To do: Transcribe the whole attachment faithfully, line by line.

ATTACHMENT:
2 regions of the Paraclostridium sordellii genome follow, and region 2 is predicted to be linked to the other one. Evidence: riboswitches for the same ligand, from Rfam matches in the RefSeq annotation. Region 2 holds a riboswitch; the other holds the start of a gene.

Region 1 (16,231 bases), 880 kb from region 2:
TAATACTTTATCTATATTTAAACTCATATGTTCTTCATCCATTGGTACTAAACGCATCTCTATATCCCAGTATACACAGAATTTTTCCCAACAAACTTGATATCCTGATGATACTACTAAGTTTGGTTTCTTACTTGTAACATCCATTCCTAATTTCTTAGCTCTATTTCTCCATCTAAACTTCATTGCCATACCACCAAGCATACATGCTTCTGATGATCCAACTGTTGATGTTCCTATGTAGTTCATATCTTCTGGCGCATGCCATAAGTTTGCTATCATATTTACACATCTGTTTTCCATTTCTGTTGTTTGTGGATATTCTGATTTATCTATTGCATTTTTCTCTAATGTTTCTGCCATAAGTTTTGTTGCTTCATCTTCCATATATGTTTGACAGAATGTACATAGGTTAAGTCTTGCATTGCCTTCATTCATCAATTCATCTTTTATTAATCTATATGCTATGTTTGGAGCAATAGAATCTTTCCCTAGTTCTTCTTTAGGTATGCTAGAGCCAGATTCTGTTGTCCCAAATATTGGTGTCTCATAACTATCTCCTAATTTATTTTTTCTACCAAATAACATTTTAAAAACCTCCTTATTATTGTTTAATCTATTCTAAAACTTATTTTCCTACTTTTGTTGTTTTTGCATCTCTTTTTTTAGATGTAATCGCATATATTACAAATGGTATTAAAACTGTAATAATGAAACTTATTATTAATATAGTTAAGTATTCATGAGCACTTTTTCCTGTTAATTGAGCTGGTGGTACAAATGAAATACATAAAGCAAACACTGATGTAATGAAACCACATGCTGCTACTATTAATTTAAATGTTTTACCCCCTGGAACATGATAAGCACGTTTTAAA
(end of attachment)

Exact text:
2 regions of the Paraclostridium sordellii genome follow, and region 2 is predicted to be linked to the other one. Evidence: riboswitches for the same ligand, from Rfam matches in the RefSeq annotation. Region 2 holds a riboswitch; the other holds the start of a gene.

Region 1 (16,231 bases), 880 kb from region 2:
TAATACTTTATCTATATTTAAACTCATATGTTCTTCATCCATTGGTACTAAACGCATCTCTATATCCCAGTATACACAGAATTTTTCCCAACAAACTTGATATCCTGATGATACTACTAAGTTTGGTTTCTTACTTGTAACATCCATTCCTAATTTCTTAGCTCTATTTCTCCATCTAAACTTCATTGCCATACCACCAAGCATACATGCTTCTGATGATCCAACTGTTGATGTTCCTATGTAGTTCATATCTTCTGGCGCATGCCATAAGTTTGCTATCATATTTACACATCTGTTTTCCATTTCTGTTGTTTGTGGATATTCTGATTTATCTATTGCATTTTTCTCTAATGTTTCTGCCATAAGTTTTGTTGCTTCATCTTCCATATATGTTTGACAGAATGTACATAGGTTAAGTCTTGCATTGCCTTCATTCATCAATTCATCTTTTATTAATCTATATGCTATGTTTGGAGCAATAGAATCTTTCCCTAGTTCTTCTTTAGGTATGCTAGAGCCAGATTCTGTTGTCCCAAATATTGGTGTCTCATAACTATCTCCTAATTTATTTTTTCTACCAAATAACATTTTAAAAACCTCCTTATTATTGTTTAATCTATTCTAAAACTTATTTTCCTACTTTTGTTGTTTTTGCATCTCTTTTTTTAGATGTAATCGCATATATTACAAATGGTATTAAAACTGTAATAATGAAACTTATTATTAATATAGTTAAGTATTCATGAGCACTTTTTCCTGTTAATTGAGCTGGTGGTACAAATGAAATACATAAAGCAAACACTGATGTAATGAAACCACATGCTGCTACTATTAATTTAAATGTTTTACCCCCTGGAACATGATAAGCACGTTTTAAA